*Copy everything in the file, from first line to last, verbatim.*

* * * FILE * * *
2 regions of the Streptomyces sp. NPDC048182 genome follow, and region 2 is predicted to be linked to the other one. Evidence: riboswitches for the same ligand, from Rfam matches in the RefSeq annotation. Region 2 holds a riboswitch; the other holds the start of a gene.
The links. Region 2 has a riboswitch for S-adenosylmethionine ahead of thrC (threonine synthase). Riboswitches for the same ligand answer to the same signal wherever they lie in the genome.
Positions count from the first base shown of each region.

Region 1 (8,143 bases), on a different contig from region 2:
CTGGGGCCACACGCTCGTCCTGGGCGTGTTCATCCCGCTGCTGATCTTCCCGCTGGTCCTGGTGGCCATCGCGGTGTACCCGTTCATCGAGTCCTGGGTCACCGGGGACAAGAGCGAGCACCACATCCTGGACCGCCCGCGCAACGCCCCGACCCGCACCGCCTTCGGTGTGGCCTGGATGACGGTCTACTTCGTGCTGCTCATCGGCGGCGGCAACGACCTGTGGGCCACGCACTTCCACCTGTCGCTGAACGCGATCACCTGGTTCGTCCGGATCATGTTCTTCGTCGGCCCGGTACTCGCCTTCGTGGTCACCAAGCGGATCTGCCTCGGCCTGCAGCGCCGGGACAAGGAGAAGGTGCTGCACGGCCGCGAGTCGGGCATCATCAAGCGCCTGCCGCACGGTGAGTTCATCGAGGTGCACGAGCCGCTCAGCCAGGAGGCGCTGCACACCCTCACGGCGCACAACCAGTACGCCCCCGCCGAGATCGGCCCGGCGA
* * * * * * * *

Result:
2 regions of the Streptomyces sp. NPDC048182 genome follow, and region 2 is predicted to be linked to the other one. Evidence: riboswitches for the same ligand, from Rfam matches in the RefSeq annotation. Region 2 holds a riboswitch; the other holds the start of a gene.
The links. Region 2 has a riboswitch for S-adenosylmethionine ahead of thrC (threonine synthase). Riboswitches for the same ligand answer to the same signal wherever they lie in the genome.
Positions count from the first base shown of each region.

Region 1 (8,143 bases), on a different contig from region 2:
CTGGGGCCACACGCTCGTCCTGGGCGTGTTCATCCCGCTGCTGATCTTCCCGCTGGTCCTGGTGGCCATCGCGGTGTACCCGTTCATCGAGTCCTGGGTCACCGGGGACAAGAGCGAGCACCACATCCTGGACCGCCCGCGCAACGCCCCGACCCGCACCGCCTTCGGTGTGGCCTGGATGACGGTCTACTTCGTGCTGCTCATCGGCGGCGGCAACGACCTGTGGGCCACGCACTTCCACCTGTCGCTGAACGCGATCACCTGGTTCGTCCGGATCATGTTCTTCGTCGGCCCGGTACTCGCCTTCGTGGTCACCAAGCGGATCTGCCTCGGCCTGCAGCGCCGGGACAAGGAGAAGGTGCTGCACGGCCGCGAGTCGGGCATCATCAAGCGCCTGCCGCACGGTGAGTTCATCGAGGTGCACGAGCCGCTCAGCCAGGAGGCGCTGCACACCCTCACGGCGCACAACCAGTACGCCCCCGCCGAGATCGGCCCGGCGA